Sometimes a beautiful image doesn’t reveal itself to you right away. Instead, it approaches like an apparition. At first glance you think it’s nothing, but over time it begins to grasp at your periphery. Until you can no longer deny its presence.
The longer I stare at these images from a visit to Hawaii, the more they haunt me, and the more I understand how the ancient Hawaiians could have believed in the existence of the Gods. They are not at all what one would typically envision when thinking about the Hawaiian islands, and yet to me they feel more Hawaiian than any rainbow, sunset, hula, or surf photo.
Ancient Fish Pond
Reportedly the first fish pond to have been created in ancient Hawaiian history. Still visible although no longer functional.
The Power of Water
When it rains, the
Mystical. Majestic. Malevolent. Maternal.
Pele, Hiʻiaka and Lohiahu
Abandoned Taro Patches
Hiking from the coast, heading up the mountain into the dense forest reveals what were most likely ancient taro patches, also known as Kalo – used to make poi. Which was once a main staple of the Hawaiian diet. These would have been void of trees, each walled section containing muddy patches of taro, irrigated by the nearby stream.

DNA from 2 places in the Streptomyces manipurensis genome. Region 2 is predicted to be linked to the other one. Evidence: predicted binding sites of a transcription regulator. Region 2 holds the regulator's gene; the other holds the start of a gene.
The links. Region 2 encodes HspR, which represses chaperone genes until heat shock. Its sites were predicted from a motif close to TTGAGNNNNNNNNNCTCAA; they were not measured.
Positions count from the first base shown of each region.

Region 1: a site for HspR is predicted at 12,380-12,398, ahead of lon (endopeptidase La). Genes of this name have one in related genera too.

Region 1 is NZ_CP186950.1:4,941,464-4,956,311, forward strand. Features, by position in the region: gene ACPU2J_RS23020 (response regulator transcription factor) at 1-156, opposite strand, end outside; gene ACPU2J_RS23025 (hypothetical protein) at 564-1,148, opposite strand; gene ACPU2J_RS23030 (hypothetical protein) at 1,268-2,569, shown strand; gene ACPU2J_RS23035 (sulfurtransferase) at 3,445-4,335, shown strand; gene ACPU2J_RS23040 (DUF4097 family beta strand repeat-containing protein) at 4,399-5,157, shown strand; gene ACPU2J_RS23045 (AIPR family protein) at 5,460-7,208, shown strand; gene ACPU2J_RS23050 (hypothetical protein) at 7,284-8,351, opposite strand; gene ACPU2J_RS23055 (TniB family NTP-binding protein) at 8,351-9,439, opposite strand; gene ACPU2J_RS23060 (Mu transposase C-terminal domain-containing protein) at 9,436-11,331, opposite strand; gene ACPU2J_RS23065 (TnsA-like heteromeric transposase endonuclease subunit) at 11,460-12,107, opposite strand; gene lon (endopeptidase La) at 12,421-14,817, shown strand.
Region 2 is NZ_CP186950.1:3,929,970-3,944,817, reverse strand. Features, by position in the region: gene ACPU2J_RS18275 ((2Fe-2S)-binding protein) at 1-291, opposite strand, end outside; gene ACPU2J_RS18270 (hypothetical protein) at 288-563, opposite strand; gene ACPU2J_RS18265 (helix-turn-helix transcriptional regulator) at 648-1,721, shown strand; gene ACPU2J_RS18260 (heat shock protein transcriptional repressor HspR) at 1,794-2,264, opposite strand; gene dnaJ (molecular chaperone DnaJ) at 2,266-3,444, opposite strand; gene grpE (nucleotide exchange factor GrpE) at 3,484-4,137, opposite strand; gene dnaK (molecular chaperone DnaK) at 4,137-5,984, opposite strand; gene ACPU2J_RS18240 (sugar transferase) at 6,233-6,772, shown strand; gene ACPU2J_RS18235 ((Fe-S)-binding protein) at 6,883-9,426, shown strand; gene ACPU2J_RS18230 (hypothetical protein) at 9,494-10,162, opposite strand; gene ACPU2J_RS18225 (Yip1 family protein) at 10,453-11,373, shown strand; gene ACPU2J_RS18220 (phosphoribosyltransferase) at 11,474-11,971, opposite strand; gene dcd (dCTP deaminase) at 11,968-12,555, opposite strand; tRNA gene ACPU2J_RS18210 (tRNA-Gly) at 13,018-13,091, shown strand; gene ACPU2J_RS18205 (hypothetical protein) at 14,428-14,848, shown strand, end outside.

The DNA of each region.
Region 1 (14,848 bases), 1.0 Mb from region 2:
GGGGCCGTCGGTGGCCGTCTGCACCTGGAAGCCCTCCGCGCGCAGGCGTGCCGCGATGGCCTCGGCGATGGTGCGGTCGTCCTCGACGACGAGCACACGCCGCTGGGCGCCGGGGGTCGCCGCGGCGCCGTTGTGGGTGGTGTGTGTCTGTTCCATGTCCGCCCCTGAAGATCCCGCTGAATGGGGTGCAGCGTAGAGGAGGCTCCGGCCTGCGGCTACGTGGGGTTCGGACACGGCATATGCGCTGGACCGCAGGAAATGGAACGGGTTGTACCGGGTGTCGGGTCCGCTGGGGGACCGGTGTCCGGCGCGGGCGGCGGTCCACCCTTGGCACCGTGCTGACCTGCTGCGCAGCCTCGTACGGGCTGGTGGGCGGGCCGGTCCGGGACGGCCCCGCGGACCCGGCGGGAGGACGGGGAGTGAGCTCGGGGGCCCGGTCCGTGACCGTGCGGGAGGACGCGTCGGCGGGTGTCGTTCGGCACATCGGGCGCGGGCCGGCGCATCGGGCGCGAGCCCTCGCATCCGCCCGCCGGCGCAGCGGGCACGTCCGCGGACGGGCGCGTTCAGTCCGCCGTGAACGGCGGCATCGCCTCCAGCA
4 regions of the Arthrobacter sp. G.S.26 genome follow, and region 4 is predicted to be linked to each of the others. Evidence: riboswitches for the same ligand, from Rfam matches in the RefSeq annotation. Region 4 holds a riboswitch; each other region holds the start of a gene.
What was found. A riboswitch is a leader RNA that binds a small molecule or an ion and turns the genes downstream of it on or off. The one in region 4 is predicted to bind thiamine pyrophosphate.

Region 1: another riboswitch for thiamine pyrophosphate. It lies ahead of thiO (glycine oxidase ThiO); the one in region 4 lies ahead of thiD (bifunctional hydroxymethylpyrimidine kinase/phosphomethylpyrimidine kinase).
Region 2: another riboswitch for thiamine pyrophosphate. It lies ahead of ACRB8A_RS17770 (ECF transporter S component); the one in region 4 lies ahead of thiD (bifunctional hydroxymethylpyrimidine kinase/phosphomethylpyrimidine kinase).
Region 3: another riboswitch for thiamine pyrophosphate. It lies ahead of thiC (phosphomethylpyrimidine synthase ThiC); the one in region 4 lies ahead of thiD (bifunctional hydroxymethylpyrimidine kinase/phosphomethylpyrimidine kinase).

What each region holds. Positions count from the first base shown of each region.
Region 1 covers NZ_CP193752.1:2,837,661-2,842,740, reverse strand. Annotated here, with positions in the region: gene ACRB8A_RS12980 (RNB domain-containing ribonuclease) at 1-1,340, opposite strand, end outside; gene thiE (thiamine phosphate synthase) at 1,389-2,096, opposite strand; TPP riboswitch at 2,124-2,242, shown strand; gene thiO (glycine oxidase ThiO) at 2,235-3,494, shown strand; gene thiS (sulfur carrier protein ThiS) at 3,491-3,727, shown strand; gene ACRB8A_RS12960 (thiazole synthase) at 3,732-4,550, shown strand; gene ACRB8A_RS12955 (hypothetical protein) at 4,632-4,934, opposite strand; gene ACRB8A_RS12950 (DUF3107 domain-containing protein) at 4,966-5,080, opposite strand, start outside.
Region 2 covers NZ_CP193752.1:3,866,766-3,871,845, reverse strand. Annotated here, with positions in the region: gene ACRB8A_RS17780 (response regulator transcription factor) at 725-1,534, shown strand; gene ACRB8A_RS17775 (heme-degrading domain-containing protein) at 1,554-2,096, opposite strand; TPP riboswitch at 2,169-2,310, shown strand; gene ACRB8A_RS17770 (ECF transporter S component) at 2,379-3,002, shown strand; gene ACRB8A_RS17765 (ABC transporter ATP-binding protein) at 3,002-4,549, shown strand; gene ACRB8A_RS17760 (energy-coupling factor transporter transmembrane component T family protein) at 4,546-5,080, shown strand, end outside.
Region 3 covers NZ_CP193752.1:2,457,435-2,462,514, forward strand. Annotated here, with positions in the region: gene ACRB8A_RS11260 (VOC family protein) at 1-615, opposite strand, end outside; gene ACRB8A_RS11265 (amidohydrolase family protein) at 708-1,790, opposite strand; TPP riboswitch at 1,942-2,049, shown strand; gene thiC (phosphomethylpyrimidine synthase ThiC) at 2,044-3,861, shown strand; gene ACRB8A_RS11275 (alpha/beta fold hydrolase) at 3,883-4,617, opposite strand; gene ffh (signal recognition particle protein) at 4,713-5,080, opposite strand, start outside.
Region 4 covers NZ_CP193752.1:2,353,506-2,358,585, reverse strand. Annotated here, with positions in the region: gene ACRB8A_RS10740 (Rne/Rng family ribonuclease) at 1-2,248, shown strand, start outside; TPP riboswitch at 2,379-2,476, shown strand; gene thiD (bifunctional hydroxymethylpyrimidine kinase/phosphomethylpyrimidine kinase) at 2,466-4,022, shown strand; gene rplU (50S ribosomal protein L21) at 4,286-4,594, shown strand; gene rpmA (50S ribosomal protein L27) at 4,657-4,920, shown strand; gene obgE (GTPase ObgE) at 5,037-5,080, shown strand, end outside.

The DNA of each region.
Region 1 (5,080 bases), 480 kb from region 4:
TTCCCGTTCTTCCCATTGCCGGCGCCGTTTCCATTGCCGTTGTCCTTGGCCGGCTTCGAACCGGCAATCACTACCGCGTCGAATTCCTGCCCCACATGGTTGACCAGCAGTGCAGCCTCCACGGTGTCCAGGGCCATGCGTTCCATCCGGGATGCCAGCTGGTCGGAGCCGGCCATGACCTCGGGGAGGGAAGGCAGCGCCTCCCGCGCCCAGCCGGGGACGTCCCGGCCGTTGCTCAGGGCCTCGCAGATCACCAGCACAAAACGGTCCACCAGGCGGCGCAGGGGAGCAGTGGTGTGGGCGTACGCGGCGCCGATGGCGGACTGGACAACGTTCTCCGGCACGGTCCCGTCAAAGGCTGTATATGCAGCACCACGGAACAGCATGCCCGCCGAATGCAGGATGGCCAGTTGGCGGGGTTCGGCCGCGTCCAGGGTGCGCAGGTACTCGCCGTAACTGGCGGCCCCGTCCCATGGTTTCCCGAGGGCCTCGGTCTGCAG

A huge thanks to my hānai brother Viliami, who graciously took the time out from his busy schedule to show me around. Explaining everything along the way… patiently waiting for me in the rain as I took each shot. Even loaning me his Canon 16-35mm wide angle lens, which I promptly bought for myself as soon as I returned home.
You may notice that I haven’t mentioned exactly where in Hawaii these photos were taken. This was a conscious decision to prevent the further spoiling of a region already taxed with over-tourism and the threat of gentrification.